7) The point Rajan is making that in ancient India, both lenders and borrowers, realised that the lender had to charge a higher rate of interest, if the money was being lent for a risky enterprise. Hence, higher the risk, the higher the rate of interest charged by the lender.

As Rajan writes: "The lender... takes the risk the borrower may not repay, or may repay only partially, despite all the safeguards built into debt. So she also needs compensation for the risk of default. Finally, the lender's use for money, as well as her ability to buy goods with it when she gets repaid, may be very different from today. This is another risk she bears." In this scenario, "the economically defensible interest rate therefore includes the time value for money plus transactions costs for making the loan plus the compensation to the lender for the risks she takes."

8) All this was understood in India in 300BCE at the time the Arthashastra was written. But Indian industrialists and their lobbies, towards the end of the second decade of the twenty first century, tend to ignore this most basic point.

Given the fact that they have defaulted on a huge amount of loans over the years, it is but natural that lending to industry is seen as risky. Hence, banks charge a higher rate of interest on it.

9) The best thing that industry wallahs can do is to ensure that they keep repaying the new set of loans that they are taking on (given that bank lending to industry is back to growing again). There should be pressure from industry associations on companies to keep repaying loans and not make a mess of it, all over again. Of course, the banks need to do their bit as well by ensuring that they don't give out any loans to spurious companies who do not have the ability to repay.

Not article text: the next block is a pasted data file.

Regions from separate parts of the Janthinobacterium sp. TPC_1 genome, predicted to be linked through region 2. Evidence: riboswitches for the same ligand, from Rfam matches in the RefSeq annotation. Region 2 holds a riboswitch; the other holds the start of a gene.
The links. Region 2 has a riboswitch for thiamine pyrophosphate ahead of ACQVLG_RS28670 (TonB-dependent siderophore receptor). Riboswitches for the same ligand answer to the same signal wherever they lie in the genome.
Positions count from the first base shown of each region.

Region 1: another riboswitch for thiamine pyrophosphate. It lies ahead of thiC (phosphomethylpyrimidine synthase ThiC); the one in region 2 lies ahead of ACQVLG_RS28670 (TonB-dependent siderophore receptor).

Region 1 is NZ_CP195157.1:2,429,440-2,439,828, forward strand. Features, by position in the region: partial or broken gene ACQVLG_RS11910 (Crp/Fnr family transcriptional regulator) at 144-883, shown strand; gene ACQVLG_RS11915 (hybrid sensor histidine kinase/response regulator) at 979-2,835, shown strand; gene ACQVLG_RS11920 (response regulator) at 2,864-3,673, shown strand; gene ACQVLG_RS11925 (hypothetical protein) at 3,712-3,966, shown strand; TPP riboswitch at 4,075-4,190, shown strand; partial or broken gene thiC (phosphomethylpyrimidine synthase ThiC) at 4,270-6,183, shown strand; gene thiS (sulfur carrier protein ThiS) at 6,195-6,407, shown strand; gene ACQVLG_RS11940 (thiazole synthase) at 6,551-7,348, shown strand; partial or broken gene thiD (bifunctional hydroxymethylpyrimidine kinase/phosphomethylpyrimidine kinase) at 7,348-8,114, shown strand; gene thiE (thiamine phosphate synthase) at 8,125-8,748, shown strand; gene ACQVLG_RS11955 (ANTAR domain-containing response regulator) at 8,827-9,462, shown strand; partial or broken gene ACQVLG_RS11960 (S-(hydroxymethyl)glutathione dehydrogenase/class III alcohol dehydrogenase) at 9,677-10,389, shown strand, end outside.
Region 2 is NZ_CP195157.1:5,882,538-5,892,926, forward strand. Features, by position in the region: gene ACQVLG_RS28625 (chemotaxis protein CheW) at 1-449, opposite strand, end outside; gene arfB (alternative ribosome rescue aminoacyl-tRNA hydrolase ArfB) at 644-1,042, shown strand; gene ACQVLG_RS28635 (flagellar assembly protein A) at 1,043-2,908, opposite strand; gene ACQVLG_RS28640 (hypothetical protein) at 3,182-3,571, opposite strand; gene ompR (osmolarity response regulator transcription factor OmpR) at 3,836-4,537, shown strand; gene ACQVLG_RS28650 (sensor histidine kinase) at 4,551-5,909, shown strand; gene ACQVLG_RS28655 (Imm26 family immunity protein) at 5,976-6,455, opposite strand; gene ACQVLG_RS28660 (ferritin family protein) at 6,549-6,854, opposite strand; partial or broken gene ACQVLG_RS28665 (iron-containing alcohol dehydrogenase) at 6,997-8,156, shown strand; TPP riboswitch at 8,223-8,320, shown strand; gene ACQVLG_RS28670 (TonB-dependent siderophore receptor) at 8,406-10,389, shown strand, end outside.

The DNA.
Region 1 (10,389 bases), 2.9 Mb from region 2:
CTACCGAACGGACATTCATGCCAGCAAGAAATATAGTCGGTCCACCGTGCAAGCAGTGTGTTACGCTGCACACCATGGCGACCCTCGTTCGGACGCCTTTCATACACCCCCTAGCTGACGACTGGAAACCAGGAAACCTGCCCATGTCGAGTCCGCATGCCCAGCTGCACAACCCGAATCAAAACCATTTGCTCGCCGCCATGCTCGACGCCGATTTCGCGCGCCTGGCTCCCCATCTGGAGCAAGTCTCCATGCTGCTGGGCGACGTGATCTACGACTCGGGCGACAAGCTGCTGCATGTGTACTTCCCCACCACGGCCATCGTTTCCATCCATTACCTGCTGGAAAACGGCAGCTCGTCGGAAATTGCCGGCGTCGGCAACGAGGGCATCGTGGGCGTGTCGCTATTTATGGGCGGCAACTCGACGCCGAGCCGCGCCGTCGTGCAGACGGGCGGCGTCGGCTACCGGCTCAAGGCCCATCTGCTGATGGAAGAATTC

To conclude, it might be a bit too much expecting industrialists to read the Arthashastra, but they can at least try reading Rajan's The Third Pillar. That in itself would be a good start.

Regards,

Vivek Kaul
Vivek Kaul
Editor, Vivek Kaul Publishing

PS: Now you can follow Vivek Kaul on Social Media and get Vivek's updates on the critical issues affecting the economy and your wallet... as they happen. Follow Vivek on Facebook, Twitter, and Google+.

Vivek Kaul is the Editor of the Diary. He is the author of the Easy Money trilogy. The books were bestsellers on Amazon. His latest book is India's Big Government - The Intrusive State and How It is Hurting Us.

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2 Responses to "Why India Inc. Needs to Read Arthashastra"

Deepak Maheshwari

Mar 21, 2019

There is no denying that what you have written is correct. But people including those who set up and run the industries, try to benefit at the expense of others or try to avoid following the rules. This habit is more pronounced when such people are powerful.When business is not run as business and governmental rules are lax, such tendencies increase. We need fair laws and rules, strict implementation, it will certainly lead to higher growth, profitability and improved compliance - culture. Decades of muck cannot be cleaned in 2-3 years. But, clear signals are there that we are on right track. We have to be also aware that politics has it's on contradictory pulls and pressures. We today live in times where all governments achieve developmental goals by deficit financing and try to manage the inflation at reasonable levels, In the olden times of artha-shastra kings did not adopted deficit financing !

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Meenal Mamdani

Mar 5, 2019

I agree with your assessment about loan rates being determined by the level of risk. But just as individuals have a credit risk score, industry should have one too. So the large and/or habitual defaulters who are constantly evergreening their loans should have to pay a much higher interest than those borrowers who have paid on time. In fact, if the banks were allowed to publish the rates they have offered to industry borrowers every quarter, then the readers can draw their own conclusion. Most likely it will result in a slide downward of shares of those companies who are deemed risky, If borrowers know they are going to be exposed every quarter, they might start behaving better.